Allermuir designs flat-pack dining furniture Folk
Dezeen promotion: furniture brand Allermuir and London design studio PearsonLloyd have partnered to design customisable flatpack dining furniture for use in commercial, residential and hospitality environments.
Folk is a collection of dining chairs and tables designed to be “modest, but timeless”.
“Folk has matured into something much more versatile than bistro furniture,” Allermuir said. “It’s a truly modest, but timeless family of tables, chairs and stools.
“Stripped back with softness and sturdiness, its earthy simplicity is suitable for a diverse range of applications in both home and hospitality environments.”
The flatpack sets allow for easy storage, assembly and transport. Small bolts and pre-attached screws fit onto one another to create a “seamless and glueless” design.
“Seamless and glueless, Folk has no visible fixings,” Allermuir added. “Its flatpack nature means it can be stored in volume, assembled anywhere in minutes and is always ready to be shipped.”
Each of the tables is available in a range of sizes and shapes, including square and circular for intimate dining settings and rectangular for use in larger rooms. The designs feature slender, rounded legs capped underneath the tabletop with corner knuckles.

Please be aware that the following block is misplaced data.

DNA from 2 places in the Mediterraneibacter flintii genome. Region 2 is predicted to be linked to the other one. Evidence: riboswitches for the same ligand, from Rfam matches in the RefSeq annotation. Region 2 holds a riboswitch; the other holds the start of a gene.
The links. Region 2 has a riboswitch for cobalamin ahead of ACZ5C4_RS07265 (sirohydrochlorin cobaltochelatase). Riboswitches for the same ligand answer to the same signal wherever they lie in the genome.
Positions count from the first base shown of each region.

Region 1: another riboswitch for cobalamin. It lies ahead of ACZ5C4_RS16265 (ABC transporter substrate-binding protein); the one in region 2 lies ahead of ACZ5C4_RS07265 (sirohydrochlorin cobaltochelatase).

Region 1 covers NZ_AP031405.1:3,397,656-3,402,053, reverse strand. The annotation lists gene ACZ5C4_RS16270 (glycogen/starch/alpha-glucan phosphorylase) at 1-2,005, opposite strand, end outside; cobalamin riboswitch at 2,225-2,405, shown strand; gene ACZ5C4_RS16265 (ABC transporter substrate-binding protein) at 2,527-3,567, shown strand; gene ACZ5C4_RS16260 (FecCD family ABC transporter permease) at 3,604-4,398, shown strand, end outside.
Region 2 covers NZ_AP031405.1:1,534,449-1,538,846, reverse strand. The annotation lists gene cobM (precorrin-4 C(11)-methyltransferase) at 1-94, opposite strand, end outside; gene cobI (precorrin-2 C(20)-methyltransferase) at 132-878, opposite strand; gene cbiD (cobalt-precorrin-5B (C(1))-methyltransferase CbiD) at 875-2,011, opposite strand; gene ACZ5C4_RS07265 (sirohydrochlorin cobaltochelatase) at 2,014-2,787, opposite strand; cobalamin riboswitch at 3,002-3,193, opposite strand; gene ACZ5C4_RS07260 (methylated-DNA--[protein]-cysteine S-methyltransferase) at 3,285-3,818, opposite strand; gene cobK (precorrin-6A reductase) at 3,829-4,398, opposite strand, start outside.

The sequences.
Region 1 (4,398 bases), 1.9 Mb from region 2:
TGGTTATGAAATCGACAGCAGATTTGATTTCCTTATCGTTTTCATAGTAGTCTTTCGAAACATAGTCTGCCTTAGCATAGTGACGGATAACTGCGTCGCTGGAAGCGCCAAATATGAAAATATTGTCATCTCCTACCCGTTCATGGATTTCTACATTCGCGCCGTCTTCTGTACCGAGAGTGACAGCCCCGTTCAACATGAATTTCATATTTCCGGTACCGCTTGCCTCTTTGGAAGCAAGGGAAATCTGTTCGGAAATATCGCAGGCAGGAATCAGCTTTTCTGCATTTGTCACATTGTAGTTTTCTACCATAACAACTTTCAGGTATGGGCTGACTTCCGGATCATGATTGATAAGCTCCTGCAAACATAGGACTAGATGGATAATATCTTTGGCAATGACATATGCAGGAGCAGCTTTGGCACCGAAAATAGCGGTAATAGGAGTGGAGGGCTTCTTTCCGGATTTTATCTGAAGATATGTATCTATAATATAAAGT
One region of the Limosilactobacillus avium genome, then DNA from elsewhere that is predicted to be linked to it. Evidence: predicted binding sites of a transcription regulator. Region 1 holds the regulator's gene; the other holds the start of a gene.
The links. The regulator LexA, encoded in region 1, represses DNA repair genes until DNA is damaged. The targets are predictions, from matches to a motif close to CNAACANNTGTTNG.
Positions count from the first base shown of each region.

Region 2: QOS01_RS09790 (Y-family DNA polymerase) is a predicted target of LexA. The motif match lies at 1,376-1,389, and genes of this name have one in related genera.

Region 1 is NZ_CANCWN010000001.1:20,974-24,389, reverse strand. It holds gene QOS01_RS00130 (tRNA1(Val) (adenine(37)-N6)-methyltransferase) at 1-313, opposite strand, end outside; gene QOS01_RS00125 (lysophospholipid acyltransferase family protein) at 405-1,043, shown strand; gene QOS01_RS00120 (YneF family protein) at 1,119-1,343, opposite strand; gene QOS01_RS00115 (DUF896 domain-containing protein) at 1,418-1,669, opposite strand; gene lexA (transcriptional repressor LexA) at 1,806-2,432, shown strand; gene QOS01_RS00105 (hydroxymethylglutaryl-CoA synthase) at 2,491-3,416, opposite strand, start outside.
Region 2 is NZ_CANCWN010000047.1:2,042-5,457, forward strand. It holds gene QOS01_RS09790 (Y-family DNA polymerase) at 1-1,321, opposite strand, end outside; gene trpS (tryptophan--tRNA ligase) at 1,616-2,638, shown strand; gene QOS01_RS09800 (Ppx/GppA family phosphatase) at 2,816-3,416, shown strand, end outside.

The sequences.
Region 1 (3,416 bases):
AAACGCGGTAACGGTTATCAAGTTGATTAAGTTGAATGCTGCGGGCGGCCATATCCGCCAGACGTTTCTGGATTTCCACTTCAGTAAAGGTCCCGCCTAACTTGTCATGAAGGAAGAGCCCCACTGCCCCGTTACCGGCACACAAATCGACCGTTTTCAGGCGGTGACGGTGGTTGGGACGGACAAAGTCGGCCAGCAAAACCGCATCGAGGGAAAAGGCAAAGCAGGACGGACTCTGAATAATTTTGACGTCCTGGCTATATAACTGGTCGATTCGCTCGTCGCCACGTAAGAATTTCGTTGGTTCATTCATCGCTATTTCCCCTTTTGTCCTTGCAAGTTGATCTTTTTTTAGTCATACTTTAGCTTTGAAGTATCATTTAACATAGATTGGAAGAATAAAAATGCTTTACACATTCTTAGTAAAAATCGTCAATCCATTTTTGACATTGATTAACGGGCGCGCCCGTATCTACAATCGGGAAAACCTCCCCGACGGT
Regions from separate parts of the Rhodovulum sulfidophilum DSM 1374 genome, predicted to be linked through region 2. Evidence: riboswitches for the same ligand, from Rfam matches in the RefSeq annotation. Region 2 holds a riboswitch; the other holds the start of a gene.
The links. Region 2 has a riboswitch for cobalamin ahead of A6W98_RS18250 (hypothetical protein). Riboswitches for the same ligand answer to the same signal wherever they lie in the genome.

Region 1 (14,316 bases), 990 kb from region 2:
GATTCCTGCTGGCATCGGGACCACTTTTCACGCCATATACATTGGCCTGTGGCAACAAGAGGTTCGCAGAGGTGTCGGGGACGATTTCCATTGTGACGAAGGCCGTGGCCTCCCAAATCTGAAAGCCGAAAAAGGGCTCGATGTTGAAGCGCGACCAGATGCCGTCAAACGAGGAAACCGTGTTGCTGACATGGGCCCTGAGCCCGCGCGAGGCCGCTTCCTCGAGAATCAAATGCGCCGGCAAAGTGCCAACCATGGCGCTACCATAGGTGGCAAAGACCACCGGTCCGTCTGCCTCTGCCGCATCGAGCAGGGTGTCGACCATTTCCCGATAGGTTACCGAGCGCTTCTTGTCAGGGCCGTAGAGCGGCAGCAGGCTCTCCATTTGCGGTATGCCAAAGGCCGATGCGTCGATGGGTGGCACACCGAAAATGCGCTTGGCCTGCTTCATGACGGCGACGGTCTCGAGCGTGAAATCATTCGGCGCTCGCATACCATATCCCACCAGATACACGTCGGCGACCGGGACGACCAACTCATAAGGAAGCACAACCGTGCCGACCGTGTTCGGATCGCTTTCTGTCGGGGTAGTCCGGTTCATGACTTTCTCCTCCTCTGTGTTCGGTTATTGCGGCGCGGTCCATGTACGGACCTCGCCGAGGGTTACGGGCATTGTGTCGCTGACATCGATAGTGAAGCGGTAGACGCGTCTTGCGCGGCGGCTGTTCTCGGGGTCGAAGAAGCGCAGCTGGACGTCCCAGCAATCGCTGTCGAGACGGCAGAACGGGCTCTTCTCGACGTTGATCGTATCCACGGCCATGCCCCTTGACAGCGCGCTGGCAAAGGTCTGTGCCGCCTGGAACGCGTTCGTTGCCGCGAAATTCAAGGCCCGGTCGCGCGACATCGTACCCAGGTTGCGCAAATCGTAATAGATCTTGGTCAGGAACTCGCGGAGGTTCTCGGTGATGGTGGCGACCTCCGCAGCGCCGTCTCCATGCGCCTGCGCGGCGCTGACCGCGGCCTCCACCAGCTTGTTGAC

Similar to the tables, Folk chairs and stools have circular legs, a thin frame and concealed joints.
All of the pieces are customisable with the option to select one of six powder coat paints named Off Black, White, Crayon Grey, Pistachio, Seattle Green and Aubergine. The colours can be added to either the legs, chair posts, tabletop or used to cover the entire piece.
In addition to the range of hues, the furnishings are available in a number of finishes, including wood, plastic and metal, that will patina over time adding to the pieces’ timeless nature.
Allermuir is a furniture brand that designs for offices, homes and public spaces.
It has showrooms in London, New York, Chicago, San Francisco, Bangalore, Hong Kong, Singapore and Birmingham, as well as manufacturing plants in Lancashire, England and Maumee, Ohio.